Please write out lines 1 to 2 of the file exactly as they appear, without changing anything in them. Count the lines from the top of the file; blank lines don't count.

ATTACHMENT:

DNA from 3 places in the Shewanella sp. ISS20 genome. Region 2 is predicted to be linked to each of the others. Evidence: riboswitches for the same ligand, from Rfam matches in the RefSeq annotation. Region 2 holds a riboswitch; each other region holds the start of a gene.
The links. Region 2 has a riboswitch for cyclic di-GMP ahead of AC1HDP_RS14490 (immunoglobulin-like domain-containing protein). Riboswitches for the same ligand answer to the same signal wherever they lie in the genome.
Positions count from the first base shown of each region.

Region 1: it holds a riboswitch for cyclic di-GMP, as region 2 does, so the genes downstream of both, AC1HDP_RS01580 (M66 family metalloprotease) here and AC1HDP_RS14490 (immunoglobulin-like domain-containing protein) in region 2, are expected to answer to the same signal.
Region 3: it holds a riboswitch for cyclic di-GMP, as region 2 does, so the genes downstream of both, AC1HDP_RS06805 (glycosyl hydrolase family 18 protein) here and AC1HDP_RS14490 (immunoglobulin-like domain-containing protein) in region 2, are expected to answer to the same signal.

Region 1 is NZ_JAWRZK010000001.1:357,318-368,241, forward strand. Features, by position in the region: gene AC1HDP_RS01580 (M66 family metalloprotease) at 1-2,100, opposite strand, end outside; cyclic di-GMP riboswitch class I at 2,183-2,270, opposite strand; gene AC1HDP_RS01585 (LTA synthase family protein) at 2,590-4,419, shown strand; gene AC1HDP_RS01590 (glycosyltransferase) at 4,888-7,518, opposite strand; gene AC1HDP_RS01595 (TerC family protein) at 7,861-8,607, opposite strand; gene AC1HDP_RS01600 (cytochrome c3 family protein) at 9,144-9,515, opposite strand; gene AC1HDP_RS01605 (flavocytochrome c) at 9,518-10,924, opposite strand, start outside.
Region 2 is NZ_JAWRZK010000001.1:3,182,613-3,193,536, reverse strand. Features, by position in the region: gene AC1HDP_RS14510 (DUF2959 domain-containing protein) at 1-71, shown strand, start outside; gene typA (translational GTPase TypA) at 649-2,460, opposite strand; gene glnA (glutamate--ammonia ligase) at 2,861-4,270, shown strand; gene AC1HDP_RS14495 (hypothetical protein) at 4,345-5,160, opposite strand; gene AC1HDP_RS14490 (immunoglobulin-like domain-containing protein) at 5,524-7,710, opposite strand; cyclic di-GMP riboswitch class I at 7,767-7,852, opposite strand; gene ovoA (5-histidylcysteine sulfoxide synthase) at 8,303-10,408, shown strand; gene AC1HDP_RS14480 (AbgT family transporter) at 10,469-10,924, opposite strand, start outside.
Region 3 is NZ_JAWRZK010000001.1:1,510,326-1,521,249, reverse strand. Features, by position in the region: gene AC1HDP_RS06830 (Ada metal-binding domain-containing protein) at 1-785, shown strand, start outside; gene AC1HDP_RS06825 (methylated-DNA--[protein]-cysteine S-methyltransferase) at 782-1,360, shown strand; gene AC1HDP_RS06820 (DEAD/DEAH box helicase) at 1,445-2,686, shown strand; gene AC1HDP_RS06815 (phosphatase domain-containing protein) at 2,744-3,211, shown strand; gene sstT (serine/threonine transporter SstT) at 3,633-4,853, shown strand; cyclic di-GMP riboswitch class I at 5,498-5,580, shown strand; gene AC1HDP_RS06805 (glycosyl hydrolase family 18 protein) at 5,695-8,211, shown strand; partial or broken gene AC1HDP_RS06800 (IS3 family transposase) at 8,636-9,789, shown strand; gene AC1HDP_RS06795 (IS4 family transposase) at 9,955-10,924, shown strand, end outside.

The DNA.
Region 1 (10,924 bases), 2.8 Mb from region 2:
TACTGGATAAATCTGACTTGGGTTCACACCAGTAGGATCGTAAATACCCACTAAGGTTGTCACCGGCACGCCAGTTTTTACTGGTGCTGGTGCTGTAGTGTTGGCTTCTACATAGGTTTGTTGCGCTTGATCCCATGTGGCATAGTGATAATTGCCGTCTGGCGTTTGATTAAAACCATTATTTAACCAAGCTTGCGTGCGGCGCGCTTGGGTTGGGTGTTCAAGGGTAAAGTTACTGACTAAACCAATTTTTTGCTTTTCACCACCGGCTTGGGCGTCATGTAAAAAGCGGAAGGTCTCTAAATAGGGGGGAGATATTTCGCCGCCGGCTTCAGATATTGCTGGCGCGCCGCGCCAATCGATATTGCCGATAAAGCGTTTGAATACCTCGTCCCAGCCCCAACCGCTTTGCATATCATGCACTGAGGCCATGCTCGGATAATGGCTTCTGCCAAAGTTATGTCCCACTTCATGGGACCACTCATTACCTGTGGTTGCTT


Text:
DNA from 3 places in the Shewanella sp. ISS20 genome. Region 2 is predicted to be linked to each of the others. Evidence: riboswitches for the same ligand, from Rfam matches in the RefSeq annotation. Region 2 holds a riboswitch; each other region holds the start of a gene.
The links. Region 2 has a riboswitch for cyclic di-GMP ahead of AC1HDP_RS14490 (immunoglobulin-like domain-containing protein). Riboswitches for the same ligand answer to the same signal wherever they lie in the genome.